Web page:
BA 101 Ch 20


Terms in this set (...)

Anything that people generally accept as payment for goods and services
The direct trading of goods or services for other goods or services
The amount of money the Federal Reserve Bank makes available for people to buy goods and services
money supply
Money that can be accessed quickly and easily (coins and paper money, checks, traveler's checks, etc.)
Money included in M-1 plus money that may take a little more time to obtain (savings accounts, money market accounts, mutual funds, certificates of deposit, etc.)
M-2 plus big deposits like institutional money market funds
Sets monetary policy
board of governors
Policy making body
Federal Open Market
Amount of goods and services you can buy with a dollar decreases
falling dollar value
The amount of goods and services you can buy with a dollar goes up
rising dollar value
Rise in price
Decrease in price
A percentage of commercial banks' checking and saving accounts that must be physically kept in the bank
reserve requirement
The buying and selling of US government bonds by the Fed with the goal of regulating the money supply
open-market operations
The interest rate that the Fed charges for loans to member banks.
discount rate
A profit-seeking organization that receives deposits from individuals and corporations in the form of checking and savings accounts and then uses some of these funds to make loans.
commercial bank
The technical name for a checking account; the money in a demand deposit can be withdrawn anytime on demand from the depositor
demand deposit
The technical name for a savings account; the bank can require prior notice before the owner withdraws money from a time deposit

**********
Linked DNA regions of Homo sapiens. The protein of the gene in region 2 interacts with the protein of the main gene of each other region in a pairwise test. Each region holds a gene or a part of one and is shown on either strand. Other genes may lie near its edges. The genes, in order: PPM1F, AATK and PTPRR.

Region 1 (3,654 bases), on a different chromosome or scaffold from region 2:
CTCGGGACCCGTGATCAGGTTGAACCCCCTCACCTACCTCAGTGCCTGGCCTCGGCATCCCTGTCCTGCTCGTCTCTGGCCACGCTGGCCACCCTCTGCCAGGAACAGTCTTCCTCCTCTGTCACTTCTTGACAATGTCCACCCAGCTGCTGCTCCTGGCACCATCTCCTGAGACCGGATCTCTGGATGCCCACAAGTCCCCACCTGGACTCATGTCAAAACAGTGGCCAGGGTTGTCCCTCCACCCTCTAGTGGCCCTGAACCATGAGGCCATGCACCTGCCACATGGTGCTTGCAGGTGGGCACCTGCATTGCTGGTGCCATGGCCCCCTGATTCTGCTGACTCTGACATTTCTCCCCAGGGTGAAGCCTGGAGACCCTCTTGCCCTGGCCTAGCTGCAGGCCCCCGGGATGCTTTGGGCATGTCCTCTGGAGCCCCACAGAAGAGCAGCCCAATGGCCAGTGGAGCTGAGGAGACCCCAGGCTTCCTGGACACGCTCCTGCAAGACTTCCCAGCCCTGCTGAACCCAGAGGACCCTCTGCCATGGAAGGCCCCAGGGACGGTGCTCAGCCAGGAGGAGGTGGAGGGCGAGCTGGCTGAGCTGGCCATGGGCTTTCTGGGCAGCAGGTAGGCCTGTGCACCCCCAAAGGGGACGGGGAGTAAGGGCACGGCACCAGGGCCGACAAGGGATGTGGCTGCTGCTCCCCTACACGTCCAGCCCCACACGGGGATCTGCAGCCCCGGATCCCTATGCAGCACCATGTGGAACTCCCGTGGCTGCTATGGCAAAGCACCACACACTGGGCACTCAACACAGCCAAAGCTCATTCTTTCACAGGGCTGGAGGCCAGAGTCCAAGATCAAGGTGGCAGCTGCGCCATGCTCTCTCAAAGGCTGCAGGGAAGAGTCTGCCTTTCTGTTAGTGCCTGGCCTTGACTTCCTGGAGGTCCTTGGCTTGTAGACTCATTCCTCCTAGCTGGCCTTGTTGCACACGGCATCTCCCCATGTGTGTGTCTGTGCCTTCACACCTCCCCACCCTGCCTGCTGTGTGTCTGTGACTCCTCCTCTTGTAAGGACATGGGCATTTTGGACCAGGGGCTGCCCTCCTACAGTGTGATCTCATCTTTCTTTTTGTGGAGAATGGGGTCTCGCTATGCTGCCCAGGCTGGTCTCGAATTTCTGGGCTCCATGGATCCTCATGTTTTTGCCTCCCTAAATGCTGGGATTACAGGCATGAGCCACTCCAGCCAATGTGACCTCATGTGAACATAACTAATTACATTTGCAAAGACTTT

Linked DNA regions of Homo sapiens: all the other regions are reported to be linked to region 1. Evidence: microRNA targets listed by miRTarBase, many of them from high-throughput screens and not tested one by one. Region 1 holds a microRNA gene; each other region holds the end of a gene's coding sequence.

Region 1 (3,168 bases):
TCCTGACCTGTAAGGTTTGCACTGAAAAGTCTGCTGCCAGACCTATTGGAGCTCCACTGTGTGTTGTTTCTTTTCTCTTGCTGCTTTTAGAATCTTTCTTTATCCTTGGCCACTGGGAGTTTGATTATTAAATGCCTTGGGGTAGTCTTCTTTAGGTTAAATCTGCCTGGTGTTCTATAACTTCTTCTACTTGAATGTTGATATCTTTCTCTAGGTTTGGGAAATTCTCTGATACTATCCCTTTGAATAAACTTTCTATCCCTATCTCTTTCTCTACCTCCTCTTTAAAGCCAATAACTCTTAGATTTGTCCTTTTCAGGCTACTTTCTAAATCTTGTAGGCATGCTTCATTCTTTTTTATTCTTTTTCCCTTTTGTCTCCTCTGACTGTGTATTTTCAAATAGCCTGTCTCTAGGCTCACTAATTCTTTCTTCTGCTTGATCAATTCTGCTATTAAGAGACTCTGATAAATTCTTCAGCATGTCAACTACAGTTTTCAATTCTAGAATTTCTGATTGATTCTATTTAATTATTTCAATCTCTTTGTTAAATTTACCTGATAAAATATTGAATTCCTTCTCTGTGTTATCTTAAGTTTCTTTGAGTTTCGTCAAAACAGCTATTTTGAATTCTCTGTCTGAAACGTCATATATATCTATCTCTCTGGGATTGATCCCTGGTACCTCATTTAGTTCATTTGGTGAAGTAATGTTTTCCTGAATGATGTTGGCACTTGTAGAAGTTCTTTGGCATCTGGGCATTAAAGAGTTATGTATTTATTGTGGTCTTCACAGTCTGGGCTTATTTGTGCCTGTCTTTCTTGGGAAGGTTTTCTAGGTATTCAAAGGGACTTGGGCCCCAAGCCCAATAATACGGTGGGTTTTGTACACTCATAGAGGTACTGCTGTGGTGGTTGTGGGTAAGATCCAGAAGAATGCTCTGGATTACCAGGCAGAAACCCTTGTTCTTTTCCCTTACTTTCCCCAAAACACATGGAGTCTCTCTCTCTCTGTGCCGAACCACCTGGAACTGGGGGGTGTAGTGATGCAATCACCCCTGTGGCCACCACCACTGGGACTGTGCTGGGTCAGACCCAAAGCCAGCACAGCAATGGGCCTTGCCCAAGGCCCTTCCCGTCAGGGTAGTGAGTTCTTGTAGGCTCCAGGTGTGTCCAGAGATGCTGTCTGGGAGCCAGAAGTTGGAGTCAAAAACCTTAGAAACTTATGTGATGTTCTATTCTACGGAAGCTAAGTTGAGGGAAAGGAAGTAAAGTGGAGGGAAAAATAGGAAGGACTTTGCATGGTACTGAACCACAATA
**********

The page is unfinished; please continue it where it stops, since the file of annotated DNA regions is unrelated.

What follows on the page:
time deposit
A time-deposit (savings) account that earns interest to be delivered at the end of the certificate's maturity date
certificate of deposit (CD)
A financial institution that accepts both savings and checking deposits and provides home mortgage loans
savings and loan association (S&L)
Nonprofit, member-owned financial cooperatives that offer the full variety of banking services to their members
credit unions
Financial organizations that accept no deposits but offer many of the services provided by regular banks (pension funds, insurance companies, commercial finance companies, consumer finance companies, and brokerage houses)
Amounts of money put aside by corporations, nonprofit organizations, or unions to cover part of the financial needs of members when they retire.
pension funds
An independent agency of the US government that insures bank deposits
Federal Deposit Insurance Corporation (FDIC)
The part of the FDIC that insures holders of accounts in savings and loan associations
Savings Association Insurance Fund (SAIF)
A computerized system that electronically performs financial transactions such as making purchases, paying bills, and receiving paychecks.
electronic funds transfer (EFT) system
An electronic funds transfer tool that serves the same function as checks: it withdraws fund from a checking account
debit card
An electronic funds transfer tool that is a combination credit card, debit card, phone card, driver's license card, and more
smart card
A promise by the bank to pay the seller a given amount if certain conditions are met.
letter of credit
A promise that the bank will pay some specified amount at a particular time
banker's acceptance
The bank primarily responsible for financing economic development; also known as the International Bank for Reconstruction and Development
World Bank
Organization that assists the smooth flow of money among nations
International Monetary Fund (IMF)